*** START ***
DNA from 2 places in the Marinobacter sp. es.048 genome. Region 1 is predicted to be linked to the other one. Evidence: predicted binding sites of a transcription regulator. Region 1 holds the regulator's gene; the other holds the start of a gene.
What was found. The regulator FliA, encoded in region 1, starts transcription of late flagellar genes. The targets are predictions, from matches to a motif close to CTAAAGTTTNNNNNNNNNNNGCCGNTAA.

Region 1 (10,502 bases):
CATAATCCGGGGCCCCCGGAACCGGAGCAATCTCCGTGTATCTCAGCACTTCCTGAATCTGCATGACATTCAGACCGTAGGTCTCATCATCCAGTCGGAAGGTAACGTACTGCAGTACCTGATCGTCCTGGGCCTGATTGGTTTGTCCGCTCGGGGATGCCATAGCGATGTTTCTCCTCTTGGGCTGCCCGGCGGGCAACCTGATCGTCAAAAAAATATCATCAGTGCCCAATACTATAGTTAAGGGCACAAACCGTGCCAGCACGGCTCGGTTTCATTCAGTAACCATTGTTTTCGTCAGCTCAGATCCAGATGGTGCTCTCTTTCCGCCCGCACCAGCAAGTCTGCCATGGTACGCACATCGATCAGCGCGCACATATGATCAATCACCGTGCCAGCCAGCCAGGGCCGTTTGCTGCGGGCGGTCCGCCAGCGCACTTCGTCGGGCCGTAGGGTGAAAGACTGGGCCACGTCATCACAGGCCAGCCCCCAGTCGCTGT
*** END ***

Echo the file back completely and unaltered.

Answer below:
DNA from 2 places in the Marinobacter sp. es.048 genome. Region 1 is predicted to be linked to the other one. Evidence: predicted binding sites of a transcription regulator. Region 1 holds the regulator's gene; the other holds the start of a gene.
What was found. The regulator FliA, encoded in region 1, starts transcription of late flagellar genes. The targets are predictions, from matches to a motif close to CTAAAGTTTNNNNNNNNNNNGCCGNTAA.

Region 1 (10,502 bases):
CATAATCCGGGGCCCCCGGAACCGGAGCAATCTCCGTGTATCTCAGCACTTCCTGAATCTGCATGACATTCAGACCGTAGGTCTCATCATCCAGTCGGAAGGTAACGTACTGCAGTACCTGATCGTCCTGGGCCTGATTGGTTTGTCCGCTCGGGGATGCCATAGCGATGTTTCTCCTCTTGGGCTGCCCGGCGGGCAACCTGATCGTCAAAAAAATATCATCAGTGCCCAATACTATAGTTAAGGGCACAAACCGTGCCAGCACGGCTCGGTTTCATTCAGTAACCATTGTTTTCGTCAGCTCAGATCCAGATGGTGCTCTCTTTCCGCCCGCACCAGCAAGTCTGCCATGGTACGCACATCGATCAGCGCGCACATATGATCAATCACCGTGCCAGCCAGCCAGGGCCGTTTGCTGCGGGCGGTCCGCCAGCGCACTTCGTCGGGCCGTAGGGTGAAAGACTGGGCCACGTCATCACAGGCCAGCCCCCAGTCGCTGT